I like the plot now. It now has a complexity it did not have before. It is not depressing, but still has excitement. I prefer Sturn as a quieter, more menacing and intelligent villain, rather than the thug that he was.

I like Sevi, too, who didn’t exist at all in the earlier version but is indispensable now. I truly cannot imagine the series without her.

So, from Morragt refusing to be a regular merchant in a quiet little town, I got the seer, the Khekarian-Chiddran war, Aleisha with psychic skill, Sturn as a prince with a brain, Sevi and Khekarian Imperial Armed Forces (KIAF), and four books in the series, with an expansion of at least two more.

Not bad for letting a character run free. See? That’s why I like to let them loose occasionally.



14 thoughts on “ONE Character Went His Own Way – And The Whole Dang Series Followed.

  1. Rob

    Slowly tapping my foot on the ground……….. because I really enjoy your ‘storytelling’……… I cant say more than that……

    1. A.D. Everard Post author

      HI ROB! 😀

      Yes, capital letters. I thought maybe I’d put you off, so I’m really glad to see you are still around. 🙂 🙂 🙂

      Yes, I am hard at work. Yes, I am very aware of the time passing. Yes, the pressure is on. Yes, it’s going well. Yes, it will be worth the wait. I can’t say any more than that.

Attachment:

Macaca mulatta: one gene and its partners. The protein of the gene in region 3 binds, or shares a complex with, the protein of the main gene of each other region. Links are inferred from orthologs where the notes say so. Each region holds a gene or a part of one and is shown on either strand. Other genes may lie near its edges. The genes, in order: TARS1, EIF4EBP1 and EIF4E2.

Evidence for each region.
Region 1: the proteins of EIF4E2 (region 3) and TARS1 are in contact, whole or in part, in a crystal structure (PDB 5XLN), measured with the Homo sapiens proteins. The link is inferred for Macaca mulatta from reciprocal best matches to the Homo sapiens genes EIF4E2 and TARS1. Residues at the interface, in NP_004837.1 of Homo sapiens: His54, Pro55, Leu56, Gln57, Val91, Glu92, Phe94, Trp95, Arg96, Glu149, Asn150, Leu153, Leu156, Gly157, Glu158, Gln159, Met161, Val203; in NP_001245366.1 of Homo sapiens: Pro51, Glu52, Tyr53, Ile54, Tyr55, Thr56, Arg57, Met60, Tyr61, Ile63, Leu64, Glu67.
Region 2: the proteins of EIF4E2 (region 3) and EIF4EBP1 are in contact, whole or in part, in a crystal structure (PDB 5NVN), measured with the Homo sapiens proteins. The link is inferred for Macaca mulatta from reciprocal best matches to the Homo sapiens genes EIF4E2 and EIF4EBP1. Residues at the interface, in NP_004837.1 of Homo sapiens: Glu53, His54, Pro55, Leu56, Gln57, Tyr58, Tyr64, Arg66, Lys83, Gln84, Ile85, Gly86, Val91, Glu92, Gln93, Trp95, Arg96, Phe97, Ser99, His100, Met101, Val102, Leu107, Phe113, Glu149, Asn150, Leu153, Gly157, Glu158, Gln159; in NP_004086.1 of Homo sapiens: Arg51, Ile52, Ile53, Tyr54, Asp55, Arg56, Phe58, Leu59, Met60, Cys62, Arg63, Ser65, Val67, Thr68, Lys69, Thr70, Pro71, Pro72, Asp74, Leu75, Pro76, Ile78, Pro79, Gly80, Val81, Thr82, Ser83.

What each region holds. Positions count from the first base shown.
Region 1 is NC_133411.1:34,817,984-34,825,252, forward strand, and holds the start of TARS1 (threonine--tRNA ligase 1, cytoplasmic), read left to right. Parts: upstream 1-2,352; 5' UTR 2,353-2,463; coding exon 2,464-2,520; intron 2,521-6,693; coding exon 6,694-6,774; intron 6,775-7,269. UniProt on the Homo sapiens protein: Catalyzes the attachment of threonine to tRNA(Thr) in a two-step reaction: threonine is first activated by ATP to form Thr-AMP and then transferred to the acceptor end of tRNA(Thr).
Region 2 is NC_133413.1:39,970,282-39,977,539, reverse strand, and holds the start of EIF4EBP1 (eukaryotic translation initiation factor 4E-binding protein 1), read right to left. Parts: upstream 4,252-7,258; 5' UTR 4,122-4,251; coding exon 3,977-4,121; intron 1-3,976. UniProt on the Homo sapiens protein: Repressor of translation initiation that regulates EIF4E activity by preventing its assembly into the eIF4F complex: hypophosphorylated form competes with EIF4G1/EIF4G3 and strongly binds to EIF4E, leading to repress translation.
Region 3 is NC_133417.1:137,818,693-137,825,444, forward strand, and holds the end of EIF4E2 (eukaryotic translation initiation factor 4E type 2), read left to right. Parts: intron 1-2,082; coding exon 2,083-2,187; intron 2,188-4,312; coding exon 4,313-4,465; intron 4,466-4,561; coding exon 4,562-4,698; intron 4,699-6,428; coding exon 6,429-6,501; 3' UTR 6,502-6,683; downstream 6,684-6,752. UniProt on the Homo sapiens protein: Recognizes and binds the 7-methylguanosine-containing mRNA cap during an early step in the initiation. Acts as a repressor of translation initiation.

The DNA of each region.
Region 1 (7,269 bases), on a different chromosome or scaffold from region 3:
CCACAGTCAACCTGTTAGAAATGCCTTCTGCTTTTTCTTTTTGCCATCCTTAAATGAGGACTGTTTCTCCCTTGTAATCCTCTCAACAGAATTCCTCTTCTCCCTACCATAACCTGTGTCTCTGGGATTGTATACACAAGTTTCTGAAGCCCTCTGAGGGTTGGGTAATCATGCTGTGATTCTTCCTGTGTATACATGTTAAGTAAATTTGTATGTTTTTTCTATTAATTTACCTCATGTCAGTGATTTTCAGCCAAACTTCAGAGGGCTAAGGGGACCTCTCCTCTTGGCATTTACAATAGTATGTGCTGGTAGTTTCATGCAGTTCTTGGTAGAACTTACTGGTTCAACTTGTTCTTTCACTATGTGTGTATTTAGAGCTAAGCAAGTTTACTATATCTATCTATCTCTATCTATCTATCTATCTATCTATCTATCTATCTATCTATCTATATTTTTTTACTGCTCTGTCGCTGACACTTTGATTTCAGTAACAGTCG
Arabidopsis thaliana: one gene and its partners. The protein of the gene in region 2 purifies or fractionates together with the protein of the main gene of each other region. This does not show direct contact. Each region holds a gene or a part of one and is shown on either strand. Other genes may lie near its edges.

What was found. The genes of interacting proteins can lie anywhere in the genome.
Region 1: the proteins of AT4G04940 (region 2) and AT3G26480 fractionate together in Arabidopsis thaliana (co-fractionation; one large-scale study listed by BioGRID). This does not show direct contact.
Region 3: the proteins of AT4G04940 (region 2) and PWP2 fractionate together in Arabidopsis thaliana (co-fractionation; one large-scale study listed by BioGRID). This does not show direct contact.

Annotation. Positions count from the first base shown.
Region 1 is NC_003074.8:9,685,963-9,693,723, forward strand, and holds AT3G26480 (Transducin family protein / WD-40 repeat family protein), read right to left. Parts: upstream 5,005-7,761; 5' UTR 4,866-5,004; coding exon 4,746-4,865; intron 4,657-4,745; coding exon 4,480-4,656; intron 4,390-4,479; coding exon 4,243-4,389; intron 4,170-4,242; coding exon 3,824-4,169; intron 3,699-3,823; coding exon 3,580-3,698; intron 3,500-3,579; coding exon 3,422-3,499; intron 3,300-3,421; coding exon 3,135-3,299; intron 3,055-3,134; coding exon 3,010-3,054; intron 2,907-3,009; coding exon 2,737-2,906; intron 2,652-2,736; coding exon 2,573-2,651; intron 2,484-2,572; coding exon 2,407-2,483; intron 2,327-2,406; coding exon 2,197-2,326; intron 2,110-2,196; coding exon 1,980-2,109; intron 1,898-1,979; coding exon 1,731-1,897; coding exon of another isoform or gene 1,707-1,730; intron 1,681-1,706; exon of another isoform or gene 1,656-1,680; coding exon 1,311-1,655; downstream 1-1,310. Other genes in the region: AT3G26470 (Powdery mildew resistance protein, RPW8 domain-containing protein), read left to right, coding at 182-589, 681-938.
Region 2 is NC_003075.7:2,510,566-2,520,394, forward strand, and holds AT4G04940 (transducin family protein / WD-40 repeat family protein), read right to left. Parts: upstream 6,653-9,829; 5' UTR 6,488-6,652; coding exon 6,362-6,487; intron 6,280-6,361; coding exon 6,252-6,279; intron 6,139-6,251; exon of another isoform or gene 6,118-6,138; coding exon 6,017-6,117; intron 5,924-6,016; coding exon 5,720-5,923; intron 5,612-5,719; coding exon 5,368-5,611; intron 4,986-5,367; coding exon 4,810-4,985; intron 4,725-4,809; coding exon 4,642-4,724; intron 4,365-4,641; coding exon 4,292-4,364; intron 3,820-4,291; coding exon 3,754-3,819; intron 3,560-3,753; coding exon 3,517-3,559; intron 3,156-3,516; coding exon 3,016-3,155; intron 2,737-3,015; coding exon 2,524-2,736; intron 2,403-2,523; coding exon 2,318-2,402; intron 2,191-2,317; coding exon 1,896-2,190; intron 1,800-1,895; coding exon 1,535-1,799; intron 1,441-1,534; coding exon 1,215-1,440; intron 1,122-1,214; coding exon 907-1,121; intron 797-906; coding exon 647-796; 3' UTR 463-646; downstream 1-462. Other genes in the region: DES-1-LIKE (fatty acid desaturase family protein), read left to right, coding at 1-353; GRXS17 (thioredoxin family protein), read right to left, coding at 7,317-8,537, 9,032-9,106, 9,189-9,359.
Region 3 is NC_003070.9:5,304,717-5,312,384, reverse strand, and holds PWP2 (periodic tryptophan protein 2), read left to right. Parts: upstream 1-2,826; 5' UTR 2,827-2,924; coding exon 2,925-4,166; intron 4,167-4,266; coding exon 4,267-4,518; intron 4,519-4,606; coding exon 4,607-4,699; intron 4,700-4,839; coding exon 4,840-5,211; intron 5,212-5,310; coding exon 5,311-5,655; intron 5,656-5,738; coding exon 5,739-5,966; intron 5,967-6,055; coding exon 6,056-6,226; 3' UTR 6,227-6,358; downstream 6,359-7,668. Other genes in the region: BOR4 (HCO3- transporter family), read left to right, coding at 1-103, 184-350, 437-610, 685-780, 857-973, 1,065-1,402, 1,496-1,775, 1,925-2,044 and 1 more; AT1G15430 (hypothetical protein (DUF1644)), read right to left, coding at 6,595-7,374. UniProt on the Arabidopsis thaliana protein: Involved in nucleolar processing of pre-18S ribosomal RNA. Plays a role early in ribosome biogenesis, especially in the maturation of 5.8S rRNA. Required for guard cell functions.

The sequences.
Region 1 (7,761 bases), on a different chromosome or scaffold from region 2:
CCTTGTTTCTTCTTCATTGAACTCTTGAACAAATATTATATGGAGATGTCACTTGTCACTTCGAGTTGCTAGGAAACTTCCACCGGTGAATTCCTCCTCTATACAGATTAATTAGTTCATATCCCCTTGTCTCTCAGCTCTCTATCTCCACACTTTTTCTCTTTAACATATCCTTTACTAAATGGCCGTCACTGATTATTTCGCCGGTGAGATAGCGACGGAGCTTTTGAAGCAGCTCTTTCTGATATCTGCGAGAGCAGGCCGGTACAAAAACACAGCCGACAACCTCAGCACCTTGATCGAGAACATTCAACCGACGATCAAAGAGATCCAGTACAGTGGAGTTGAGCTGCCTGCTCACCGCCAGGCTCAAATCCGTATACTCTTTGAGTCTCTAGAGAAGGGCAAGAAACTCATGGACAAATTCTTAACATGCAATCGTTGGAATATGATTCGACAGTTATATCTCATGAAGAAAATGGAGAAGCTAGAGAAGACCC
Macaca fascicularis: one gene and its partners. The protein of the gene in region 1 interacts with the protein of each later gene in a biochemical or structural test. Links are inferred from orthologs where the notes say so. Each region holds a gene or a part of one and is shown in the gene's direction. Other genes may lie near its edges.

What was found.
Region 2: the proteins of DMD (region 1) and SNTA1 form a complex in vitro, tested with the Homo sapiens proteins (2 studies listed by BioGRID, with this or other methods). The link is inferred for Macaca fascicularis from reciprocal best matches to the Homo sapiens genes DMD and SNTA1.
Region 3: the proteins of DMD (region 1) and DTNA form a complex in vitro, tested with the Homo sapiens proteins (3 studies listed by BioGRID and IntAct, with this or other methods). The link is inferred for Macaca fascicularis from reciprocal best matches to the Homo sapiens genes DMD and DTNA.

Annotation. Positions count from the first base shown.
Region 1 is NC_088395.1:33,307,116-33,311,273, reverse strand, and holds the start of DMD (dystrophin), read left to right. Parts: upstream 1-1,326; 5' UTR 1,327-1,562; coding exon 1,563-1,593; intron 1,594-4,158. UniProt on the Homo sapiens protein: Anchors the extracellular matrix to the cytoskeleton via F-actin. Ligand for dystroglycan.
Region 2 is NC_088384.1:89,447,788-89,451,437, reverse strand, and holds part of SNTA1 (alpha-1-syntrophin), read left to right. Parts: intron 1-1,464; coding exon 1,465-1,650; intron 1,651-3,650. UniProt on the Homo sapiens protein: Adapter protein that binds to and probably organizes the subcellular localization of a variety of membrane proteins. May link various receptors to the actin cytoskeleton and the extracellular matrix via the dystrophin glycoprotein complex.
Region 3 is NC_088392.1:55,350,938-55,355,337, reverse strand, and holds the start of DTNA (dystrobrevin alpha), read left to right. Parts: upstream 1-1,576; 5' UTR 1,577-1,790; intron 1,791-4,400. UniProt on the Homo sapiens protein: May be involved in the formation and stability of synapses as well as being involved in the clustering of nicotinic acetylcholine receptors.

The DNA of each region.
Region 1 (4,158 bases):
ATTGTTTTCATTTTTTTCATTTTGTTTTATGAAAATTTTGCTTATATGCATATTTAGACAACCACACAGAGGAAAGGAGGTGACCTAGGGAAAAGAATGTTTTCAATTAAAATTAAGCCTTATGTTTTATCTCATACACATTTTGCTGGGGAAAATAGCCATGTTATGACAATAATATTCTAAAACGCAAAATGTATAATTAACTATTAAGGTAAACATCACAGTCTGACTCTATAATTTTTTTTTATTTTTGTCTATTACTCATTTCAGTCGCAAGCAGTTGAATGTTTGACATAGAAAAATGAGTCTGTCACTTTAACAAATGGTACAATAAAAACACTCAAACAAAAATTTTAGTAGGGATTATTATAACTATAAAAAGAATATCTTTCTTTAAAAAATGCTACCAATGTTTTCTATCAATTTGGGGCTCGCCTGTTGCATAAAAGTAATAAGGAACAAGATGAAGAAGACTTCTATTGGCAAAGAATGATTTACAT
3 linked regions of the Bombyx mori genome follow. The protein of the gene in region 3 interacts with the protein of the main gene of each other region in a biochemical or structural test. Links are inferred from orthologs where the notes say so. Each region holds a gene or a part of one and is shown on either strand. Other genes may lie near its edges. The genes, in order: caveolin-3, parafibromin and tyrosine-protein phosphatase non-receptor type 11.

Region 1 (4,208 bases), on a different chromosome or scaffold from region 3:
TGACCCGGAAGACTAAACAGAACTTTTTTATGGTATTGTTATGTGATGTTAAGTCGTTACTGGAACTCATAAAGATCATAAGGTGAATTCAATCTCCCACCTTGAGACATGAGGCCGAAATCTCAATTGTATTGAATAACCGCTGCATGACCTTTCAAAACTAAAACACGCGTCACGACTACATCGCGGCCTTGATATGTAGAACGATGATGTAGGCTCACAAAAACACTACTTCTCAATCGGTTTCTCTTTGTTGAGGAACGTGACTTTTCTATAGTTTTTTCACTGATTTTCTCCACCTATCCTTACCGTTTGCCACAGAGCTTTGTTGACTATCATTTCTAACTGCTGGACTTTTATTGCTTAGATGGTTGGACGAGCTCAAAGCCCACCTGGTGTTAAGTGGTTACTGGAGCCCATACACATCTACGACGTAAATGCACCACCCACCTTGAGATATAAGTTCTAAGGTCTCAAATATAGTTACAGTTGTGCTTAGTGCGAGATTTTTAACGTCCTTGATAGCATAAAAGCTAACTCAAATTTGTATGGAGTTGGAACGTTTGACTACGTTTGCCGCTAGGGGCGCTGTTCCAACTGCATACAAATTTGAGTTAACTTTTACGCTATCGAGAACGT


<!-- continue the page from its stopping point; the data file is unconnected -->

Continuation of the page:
Cheers! 🙂

      1. Rob

        You see?

        We are on the same page…I dont need to actually say anything (now) do I????? Perhaps some of your characters could communicate in a similar manner one day…. 🙂

  2. Yuna

    So, i think this is “ONE Character Went His Own Way – And The Whole Dang Series Followed.” turned into something good. isn’t it? you let it develop into something interesting. 🙂
    i guessed.

    1. A.D. Everard Post author

      Hi Yuna! 🙂

      Yes, very much so. I have learned that sometimes a character “let loose” can show a writer a better way to go, if that writer trusts the process.

      When this character did this for me, I was surprised because it was the first time this had happened to me. The story at that time was not very detailed, and what the character was showing me was a lot more interesting than where I had been going, so I thought I’d trust it. I also knew I could rip it all out again if it turned out to be no good. I had no idea it would evolve the story so far, or bring in layers that would allow the whole to expand into a series with lots of complexity.

      Since then, I have had a few characters go their own way. Not usually as dramatically as that, but always unexpectedly – meaning I don’t decide ahead of time to let them loose. I might bump into an opening for them and, whoops! They’re out! 🙂 Every single time, though, it has worked out to be a good thing and the story is always stronger for it, so I trust it now.

      I think what really happens is that subconsciously I am working on a story all the time, and while my conscious thoughts work on solving a problem on the surface, my deeper thought processes are working on an alternative solution, which then pops up and surprises me.

      I don’t know if it works for all writers. It certainly works for me! 🙂 🙂 🙂